Using Encoded Scripts

by Sep 29, 2015

In VBScript there were encoded scripts. Encoding is by no means a safe way of hiding script content, but it makes it a little harder for users to touch the code.

Here is a function that takes a PowerShell script and encodes it:

function ConvertTo-EncodedScript
  $Code = Get-Content -Path $Path -Raw
  $Bytes = [System.Text.Encoding]::Unicode.GetBytes($Code) 
  $Base64 = [Convert]::ToBase64String($Bytes)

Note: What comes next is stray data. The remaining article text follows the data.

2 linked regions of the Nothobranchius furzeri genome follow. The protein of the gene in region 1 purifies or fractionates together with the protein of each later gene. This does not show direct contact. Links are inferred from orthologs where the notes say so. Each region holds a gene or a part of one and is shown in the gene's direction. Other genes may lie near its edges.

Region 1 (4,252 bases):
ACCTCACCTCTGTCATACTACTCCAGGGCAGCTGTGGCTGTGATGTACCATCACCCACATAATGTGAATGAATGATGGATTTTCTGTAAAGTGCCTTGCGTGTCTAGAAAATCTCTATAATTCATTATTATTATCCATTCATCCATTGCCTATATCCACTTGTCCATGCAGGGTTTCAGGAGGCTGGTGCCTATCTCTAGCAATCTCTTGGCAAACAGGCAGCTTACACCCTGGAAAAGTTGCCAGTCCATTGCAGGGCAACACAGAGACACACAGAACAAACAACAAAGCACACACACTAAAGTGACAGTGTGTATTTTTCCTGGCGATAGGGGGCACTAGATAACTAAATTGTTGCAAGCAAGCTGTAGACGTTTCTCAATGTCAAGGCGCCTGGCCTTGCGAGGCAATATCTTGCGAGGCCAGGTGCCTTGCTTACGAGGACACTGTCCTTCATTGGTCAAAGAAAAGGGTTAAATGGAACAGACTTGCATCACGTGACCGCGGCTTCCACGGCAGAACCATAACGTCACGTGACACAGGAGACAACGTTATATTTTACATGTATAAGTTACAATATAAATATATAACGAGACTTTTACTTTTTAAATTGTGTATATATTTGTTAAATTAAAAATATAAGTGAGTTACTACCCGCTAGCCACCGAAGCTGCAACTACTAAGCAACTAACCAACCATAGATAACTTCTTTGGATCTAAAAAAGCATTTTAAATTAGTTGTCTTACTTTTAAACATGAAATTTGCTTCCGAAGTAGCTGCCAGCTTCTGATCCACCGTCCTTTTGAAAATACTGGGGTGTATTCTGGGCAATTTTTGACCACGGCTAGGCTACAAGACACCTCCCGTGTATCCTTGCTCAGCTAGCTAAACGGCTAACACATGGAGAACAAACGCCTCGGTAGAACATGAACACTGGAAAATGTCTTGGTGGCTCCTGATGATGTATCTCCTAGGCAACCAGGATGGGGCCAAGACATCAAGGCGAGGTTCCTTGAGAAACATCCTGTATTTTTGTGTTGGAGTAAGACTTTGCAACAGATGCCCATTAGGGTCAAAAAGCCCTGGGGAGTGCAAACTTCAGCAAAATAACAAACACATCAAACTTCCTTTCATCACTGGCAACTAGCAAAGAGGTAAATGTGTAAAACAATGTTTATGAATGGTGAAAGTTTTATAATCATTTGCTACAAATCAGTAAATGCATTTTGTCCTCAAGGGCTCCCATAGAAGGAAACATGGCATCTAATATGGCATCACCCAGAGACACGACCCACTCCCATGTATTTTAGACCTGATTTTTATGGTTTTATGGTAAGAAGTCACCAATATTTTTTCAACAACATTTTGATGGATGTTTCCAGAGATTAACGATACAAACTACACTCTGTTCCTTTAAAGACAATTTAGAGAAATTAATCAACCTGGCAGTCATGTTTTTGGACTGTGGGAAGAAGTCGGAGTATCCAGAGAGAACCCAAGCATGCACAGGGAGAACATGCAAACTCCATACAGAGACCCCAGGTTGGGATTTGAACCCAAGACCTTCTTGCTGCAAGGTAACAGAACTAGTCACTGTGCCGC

$NewPath = [System.IO.Path]::ChangeExtension($Path, '.pse1')
  $Base64 | Set-Content -Path $NewPath

  if ($Open) { notepad $NewPath }

The encoded script will be saved in a file with the extension .pse1 (which is a completely arbitrary file extension and not defined by Microsoft).

To actually run the encoded script, run this command (not from within the PowerShell ISE though):

powershell -encodedcommand (Get-Content 'Z:\pathtoscript\scriptname.pse1' -Raw)

Note that PowerShell supports encoded commands to a maximum length of approximately 8000 characters. The orignal purpose of encoded commands is to safely submit PowerShell code to powershell.exe without the risk of special characters breaking the command line.

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